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As British Regulators Scrutinize Microsoft and Amazon AI Deals, Industry Braces for Impact

UK, regulations, technology

British antitrust authorities are soliciting opinions on the implications of partnerships between tech giants Microsoft and Amazon and smaller generative artificial intelligence (AI) model developers amid growing concerns about competition and innovation in the sector.

This inquiry could reshape the AI industry’s landscape. Some experts warned that a strict antitrust ruling may not only alter how major corporations interact with emerging AI firms but could also dampen enthusiasm for new partnerships, possibly stalling the pace of innovation. 

“A direct ruling that prohibits exclusive partnerships or creates substantial barriers to building direct partnerships between generative AI companies and the major tech companies will likely make capital more difficult to obtain and would therefore slow their growth,” Ryan M. Yonk, a senior research faculty member at think tank The American Institute for Economic Research, told PYMNTS.

“A ruling that limits these partnerships would certainly create greater reluctance to attempt such partnerships and would likely cause a reevaluation of whether new startups will be able to get off the ground without them,” he added. 

Growing Deals for Smaller AI Firms

The U.K.’s Competition and Markets Authority (CMA) is asking for input from stakeholders by May 9 to determine whether the business dealings in question should be classified as mergers. This request for comments is an initial step in the information-gathering phase, which precedes the start of a formal Phase 1 investigation by U.K. regulators. However, according to the CMA, this request does not initiate the formal review. 

“Foundation Models have the potential to fundamentally impact the way we all live and work, including products and services across so many U.K. sectors — healthcare, energy, transport, finance and more,” Joel Bamford, executive director of mergers at the CMA, said in a news release.

“So open, fair and effective competition in Foundation Model markets is critical to making sure the full benefits of this transformation are realised by people and businesses in the U.K., as well as our wider economy where technology has a huge role to play in growth and productivity,” he continued. 

Microsoft has invested 15 million euros ($16 million) in Mistral AI, an emerging French AI company founded by ex-employees of Meta and Google’s DeepMind. As part of the agreement, Mistral, recently valued at 2 billion euros ($2.14 billion), will make its advanced large language models (LLMs) available on Microsoft’s Azure cloud platform. Azure will be the second platform to host Mistral’s LLM technology, following OpenAI.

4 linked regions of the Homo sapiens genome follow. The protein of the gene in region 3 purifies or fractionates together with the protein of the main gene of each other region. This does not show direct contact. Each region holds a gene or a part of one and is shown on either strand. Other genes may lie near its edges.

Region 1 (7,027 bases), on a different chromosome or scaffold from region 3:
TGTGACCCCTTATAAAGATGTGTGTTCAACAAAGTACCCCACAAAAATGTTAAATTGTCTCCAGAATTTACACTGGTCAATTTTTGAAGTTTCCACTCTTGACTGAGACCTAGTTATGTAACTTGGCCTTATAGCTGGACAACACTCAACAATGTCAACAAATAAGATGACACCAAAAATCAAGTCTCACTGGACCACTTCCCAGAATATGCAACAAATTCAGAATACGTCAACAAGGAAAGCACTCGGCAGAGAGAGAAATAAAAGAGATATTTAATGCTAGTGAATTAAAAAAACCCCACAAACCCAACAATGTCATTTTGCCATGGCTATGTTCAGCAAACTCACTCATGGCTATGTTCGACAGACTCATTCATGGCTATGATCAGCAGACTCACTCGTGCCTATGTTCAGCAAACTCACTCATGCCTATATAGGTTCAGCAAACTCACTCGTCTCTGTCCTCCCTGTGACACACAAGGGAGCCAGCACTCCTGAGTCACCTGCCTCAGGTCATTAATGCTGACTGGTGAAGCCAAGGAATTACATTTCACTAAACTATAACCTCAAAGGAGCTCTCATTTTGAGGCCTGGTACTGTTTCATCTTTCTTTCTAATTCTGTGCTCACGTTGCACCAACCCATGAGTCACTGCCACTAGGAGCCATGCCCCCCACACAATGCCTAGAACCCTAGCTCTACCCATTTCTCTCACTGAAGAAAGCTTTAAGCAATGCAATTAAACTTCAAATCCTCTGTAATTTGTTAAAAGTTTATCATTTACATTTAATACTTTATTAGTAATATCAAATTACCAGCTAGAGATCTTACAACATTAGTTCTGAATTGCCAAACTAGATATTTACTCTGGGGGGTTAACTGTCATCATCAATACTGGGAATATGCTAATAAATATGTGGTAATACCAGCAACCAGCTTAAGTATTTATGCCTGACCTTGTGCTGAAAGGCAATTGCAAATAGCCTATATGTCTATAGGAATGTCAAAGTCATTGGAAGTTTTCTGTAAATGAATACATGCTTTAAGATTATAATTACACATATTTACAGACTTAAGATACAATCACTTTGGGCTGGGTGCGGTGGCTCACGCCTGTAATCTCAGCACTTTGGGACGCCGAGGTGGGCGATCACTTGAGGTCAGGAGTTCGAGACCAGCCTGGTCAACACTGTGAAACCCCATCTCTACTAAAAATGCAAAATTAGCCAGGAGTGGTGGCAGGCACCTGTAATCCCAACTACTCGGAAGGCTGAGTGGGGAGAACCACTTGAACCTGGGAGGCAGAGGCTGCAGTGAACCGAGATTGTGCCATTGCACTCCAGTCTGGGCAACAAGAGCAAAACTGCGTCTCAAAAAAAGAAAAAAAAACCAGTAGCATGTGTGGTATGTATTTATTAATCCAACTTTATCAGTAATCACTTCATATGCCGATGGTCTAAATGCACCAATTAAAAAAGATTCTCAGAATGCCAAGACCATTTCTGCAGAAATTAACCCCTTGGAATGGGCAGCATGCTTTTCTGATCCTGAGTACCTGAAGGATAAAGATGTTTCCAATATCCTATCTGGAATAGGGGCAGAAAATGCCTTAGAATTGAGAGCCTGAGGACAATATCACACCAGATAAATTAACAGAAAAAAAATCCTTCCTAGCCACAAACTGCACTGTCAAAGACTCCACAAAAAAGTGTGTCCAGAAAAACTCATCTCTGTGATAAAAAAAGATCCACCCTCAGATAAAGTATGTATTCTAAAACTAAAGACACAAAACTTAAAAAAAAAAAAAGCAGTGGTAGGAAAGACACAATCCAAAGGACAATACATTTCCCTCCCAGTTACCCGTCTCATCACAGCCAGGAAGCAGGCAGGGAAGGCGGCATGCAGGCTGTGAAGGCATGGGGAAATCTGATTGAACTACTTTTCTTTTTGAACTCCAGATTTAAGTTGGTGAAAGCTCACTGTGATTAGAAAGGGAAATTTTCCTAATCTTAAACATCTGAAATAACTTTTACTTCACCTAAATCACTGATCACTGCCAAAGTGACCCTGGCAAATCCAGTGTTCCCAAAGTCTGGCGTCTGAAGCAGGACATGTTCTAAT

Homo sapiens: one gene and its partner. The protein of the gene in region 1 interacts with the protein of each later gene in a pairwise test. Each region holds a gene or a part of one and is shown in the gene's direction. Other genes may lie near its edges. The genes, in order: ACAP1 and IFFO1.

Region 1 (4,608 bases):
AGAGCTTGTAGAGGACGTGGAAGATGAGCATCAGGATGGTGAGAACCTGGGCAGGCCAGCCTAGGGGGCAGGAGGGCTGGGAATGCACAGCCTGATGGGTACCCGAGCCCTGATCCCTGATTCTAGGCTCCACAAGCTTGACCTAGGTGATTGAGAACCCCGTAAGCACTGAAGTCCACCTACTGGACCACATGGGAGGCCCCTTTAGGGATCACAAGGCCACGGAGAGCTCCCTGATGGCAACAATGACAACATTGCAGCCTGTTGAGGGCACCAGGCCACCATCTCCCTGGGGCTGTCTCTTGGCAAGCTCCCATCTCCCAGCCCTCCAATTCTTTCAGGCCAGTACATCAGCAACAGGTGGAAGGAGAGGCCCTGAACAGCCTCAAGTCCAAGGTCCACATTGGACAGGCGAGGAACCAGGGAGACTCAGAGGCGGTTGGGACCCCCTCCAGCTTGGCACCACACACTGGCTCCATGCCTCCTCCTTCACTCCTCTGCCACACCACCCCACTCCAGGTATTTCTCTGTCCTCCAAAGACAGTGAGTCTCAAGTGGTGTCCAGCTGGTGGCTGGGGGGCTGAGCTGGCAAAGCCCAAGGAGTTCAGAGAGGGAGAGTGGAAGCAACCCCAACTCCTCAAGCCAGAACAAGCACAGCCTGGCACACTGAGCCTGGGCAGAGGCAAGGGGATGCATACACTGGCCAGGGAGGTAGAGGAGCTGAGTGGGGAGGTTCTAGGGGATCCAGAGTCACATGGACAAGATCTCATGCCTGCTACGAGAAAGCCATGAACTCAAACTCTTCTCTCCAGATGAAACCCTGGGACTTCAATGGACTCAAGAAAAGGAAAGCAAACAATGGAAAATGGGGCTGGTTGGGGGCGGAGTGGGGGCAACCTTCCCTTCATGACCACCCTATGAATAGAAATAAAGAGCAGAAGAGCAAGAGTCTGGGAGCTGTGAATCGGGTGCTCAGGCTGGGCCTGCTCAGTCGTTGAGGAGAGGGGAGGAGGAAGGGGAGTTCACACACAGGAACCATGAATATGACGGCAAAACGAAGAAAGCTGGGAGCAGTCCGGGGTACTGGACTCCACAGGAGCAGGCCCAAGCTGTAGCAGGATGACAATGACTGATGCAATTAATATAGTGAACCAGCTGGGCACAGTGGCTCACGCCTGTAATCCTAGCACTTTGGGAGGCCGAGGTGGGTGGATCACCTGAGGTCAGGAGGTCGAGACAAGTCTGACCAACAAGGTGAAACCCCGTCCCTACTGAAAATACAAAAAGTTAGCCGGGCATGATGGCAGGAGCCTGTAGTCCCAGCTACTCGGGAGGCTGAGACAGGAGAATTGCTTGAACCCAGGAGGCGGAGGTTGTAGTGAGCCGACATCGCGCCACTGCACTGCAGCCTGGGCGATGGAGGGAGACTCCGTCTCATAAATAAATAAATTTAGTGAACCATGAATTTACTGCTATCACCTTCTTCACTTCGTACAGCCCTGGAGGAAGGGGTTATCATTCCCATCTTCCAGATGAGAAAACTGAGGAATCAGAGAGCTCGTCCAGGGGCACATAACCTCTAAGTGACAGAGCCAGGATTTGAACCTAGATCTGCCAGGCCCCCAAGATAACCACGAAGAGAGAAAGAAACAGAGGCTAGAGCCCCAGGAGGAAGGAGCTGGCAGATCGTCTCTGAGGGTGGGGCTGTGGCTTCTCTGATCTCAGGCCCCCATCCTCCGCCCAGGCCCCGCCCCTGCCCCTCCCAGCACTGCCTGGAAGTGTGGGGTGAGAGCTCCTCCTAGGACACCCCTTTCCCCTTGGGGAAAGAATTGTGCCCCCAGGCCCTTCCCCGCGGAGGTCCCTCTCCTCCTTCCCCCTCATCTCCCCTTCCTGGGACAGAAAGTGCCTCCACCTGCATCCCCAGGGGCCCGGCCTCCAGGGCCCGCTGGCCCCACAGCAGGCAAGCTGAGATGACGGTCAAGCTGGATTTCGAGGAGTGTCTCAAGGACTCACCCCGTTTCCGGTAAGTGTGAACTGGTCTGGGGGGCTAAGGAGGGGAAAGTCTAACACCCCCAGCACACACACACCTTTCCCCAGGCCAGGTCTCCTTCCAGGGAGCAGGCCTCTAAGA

Meanwhile, Amazon has invested $4 billion in the U.S. AI company Anthropic, known for its LLM chatbot Claude. Amazon has stated it will keep a minority stake in Anthropic and not take a board position.

More Scrutiny 

In recent years, concerns about the market dominance of large technology companies, mainly those heavily invested in AI, have led to increased scrutiny and anti-trust rulings. 

In 2021, the European Commission investigated whether Google’s use of data for advertising constituted an abuse of its dominant market position. Similarly, the Federal Trade Commission (FTC) filed an antitrust lawsuit against Facebook in the United States, alleging that the company’s acquisitions of Instagram and WhatsApp aimed to eliminate potential competitors. 

Rulings on competition are based on the belief that large companies can unfairly dominate the market, necessitating protection for new competitors, Yonk said. 

“While this sentiment sounds good to the general public, it replaces questions about consumer welfare with questions about company welfare (especially the competing firms’ welfare) with the perverse result of helping competitors while leaving consumers worse off,” he said. “I would expect that a ruling that makes partnerships more difficult or disallows them will further embolden those looking to increase the regulation of competition and do little to make consumers better off.”